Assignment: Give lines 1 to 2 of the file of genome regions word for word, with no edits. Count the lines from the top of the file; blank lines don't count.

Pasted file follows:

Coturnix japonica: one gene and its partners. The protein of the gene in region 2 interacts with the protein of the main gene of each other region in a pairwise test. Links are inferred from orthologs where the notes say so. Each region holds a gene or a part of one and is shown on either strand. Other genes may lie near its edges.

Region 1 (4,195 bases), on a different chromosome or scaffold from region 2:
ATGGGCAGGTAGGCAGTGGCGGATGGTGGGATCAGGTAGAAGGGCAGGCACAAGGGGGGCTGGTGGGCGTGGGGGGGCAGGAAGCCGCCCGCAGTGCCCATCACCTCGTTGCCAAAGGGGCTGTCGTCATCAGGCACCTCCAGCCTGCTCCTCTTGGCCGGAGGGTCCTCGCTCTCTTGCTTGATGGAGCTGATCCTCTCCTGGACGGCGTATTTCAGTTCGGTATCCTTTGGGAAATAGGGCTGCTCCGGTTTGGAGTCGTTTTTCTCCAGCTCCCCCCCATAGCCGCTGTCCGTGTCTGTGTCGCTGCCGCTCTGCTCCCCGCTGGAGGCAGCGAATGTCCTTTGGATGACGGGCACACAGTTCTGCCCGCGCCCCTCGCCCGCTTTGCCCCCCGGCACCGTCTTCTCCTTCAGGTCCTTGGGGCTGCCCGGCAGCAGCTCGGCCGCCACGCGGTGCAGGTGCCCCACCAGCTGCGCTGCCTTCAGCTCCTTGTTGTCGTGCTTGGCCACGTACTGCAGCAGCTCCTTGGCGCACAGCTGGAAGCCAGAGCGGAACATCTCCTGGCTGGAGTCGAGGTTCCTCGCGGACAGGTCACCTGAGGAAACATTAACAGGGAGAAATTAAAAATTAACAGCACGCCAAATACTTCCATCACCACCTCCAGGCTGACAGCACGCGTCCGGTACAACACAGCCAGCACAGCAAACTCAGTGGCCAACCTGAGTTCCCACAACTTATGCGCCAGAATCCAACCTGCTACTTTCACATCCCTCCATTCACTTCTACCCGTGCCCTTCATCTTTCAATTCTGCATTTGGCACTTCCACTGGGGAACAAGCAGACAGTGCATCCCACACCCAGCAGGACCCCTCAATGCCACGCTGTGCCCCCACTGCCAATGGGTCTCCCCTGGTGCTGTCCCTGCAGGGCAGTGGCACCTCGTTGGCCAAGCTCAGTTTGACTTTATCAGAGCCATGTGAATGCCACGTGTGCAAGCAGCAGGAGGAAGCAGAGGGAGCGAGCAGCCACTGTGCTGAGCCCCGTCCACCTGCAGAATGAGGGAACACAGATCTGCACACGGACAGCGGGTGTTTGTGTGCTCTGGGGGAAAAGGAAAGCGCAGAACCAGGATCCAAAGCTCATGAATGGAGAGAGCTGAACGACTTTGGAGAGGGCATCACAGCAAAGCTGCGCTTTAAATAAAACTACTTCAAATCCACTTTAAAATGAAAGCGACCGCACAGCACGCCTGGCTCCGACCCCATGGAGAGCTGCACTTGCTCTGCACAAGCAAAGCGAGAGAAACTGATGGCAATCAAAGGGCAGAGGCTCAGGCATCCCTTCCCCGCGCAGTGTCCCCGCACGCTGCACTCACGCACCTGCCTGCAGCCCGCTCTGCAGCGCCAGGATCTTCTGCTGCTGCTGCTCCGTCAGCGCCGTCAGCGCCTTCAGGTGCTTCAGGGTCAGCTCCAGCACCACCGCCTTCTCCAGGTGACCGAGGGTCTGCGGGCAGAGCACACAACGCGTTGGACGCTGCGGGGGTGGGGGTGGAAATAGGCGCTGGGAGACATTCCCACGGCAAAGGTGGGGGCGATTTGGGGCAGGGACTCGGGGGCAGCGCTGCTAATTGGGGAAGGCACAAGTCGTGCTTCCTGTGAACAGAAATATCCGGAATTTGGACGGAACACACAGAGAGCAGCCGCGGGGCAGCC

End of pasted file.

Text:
Coturnix japonica: one gene and its partners. The protein of the gene in region 2 interacts with the protein of the main gene of each other region in a pairwise test. Links are inferred from orthologs where the notes say so. Each region holds a gene or a part of one and is shown on either strand. Other genes may lie near its edges.

Region 1 (4,195 bases), on a different chromosome or scaffold from region 2: